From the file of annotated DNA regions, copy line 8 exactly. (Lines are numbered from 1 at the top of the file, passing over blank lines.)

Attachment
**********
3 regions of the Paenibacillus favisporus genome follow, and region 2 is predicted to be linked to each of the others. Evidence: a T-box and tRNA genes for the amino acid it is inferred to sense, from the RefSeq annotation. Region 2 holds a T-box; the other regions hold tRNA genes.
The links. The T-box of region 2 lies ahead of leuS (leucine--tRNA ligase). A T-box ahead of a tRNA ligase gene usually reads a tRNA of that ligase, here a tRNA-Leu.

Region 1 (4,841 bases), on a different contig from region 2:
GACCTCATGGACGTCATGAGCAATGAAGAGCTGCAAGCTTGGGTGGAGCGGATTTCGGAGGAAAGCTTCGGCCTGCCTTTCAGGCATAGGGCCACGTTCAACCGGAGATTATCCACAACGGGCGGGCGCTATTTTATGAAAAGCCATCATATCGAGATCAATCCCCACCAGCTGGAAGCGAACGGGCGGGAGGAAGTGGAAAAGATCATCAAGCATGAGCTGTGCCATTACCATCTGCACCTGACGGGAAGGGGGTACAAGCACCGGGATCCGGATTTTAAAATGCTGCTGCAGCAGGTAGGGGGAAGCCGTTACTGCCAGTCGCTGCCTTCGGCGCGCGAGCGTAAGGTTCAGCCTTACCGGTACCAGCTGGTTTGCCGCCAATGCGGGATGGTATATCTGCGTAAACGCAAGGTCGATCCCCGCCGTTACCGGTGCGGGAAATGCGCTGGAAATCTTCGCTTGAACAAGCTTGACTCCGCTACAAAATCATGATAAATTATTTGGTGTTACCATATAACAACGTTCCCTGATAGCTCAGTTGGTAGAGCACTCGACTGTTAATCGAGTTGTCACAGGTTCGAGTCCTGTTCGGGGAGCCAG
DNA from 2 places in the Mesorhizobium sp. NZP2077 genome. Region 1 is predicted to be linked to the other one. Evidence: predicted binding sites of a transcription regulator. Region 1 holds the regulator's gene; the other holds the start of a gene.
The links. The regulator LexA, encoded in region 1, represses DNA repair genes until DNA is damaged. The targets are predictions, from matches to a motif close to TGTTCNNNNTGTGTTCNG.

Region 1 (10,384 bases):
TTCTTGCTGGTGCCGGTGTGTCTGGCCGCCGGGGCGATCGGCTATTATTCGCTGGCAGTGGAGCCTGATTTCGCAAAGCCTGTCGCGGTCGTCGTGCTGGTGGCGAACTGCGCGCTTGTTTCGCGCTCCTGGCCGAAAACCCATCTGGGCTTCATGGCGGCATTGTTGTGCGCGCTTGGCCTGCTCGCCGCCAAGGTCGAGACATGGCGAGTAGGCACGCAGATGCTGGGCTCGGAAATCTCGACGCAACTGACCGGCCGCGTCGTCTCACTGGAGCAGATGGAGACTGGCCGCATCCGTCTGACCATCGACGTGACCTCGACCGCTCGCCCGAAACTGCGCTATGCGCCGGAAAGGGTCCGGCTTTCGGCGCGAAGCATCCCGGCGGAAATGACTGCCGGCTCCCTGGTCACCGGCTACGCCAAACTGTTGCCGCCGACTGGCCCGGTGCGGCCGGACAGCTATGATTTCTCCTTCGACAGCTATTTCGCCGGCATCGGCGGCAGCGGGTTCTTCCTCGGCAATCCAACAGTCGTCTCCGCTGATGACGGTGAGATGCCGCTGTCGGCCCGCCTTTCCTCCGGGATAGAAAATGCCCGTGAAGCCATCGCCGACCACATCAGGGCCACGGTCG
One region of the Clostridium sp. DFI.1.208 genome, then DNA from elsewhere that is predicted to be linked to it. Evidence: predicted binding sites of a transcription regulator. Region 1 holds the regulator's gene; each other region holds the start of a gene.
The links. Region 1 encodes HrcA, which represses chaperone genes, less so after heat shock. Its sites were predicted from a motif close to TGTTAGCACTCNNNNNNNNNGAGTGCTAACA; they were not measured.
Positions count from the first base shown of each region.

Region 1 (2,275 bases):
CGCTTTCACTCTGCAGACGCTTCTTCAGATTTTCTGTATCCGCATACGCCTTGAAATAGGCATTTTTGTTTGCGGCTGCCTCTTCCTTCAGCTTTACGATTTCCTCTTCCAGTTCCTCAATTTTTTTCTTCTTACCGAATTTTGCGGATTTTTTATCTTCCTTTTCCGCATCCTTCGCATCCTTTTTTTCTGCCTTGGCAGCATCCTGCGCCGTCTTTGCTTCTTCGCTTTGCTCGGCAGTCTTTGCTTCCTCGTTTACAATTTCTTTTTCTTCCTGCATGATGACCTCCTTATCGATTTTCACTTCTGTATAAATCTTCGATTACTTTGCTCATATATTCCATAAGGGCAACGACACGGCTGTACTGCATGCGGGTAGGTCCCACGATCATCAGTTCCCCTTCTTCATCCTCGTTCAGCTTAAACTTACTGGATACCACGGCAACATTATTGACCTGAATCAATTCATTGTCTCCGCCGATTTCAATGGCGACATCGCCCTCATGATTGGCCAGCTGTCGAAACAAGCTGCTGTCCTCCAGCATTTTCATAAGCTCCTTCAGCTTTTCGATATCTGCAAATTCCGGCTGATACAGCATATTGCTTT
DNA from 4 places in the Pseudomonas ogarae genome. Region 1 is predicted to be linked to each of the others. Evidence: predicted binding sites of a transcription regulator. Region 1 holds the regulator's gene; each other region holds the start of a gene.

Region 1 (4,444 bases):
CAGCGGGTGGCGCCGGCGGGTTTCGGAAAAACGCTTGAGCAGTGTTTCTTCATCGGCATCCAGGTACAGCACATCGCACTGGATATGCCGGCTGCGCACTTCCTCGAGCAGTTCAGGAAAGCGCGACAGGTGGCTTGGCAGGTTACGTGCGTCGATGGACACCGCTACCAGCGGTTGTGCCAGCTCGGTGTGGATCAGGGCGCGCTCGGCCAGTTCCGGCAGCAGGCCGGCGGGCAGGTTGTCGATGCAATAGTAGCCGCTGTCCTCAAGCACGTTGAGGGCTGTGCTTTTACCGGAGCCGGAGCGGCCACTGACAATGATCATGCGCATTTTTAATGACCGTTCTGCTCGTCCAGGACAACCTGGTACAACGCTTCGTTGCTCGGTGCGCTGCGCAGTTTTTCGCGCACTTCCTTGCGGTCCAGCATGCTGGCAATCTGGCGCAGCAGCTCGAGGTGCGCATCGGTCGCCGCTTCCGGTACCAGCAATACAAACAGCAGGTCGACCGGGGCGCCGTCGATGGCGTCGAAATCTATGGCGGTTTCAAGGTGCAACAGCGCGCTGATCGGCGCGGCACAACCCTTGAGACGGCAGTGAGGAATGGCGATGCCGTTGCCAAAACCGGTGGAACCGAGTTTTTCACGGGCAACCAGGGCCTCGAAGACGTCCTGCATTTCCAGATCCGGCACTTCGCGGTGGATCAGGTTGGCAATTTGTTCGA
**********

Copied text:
TTCTTGCTGGTGCCGGTGTGTCTGGCCGCCGGGGCGATCGGCTATTATTCGCTGGCAGTGGAGCCTGATTTCGCAAAGCCTGTCGCGGTCGTCGTGCTGGTGGCGAACTGCGCGCTTGTTTCGCGCTCCTGGCCGAAAACCCATCTGGGCTTCATGGCGGCATTGTTGTGCGCGCTTGGCCTGCTCGCCGCCAAGGTCGAGACATGGCGAGTAGGCACGCAGATGCTGGGCTCGGAAATCTCGACGCAACTGACCGGCCGCGTCGTCTCACTGGAGCAGATGGAGACTGGCCGCATCCGTCTGACCATCGACGTGACCTCGACCGCTCGCCCGAAACTGCGCTATGCGCCGGAAAGGGTCCGGCTTTCGGCGCGAAGCATCCCGGCGGAAATGACTGCCGGCTCCCTGGTCACCGGCTACGCCAAACTGTTGCCGCCGACTGGCCCGGTGCGGCCGGACAGCTATGATTTCTCCTTCGACAGCTATTTCGCCGGCATCGGCGGCAGCGGGTTCTTCCTCGGCAATCCAACAGTCGTCTCCGCTGATGACGGTGAGATGCCGCTGTCGGCCCGCCTTTCCTCCGGGATAGAAAATGCCCGTGAAGCCATCGCCGACCACATCAGGGCCACGGTCG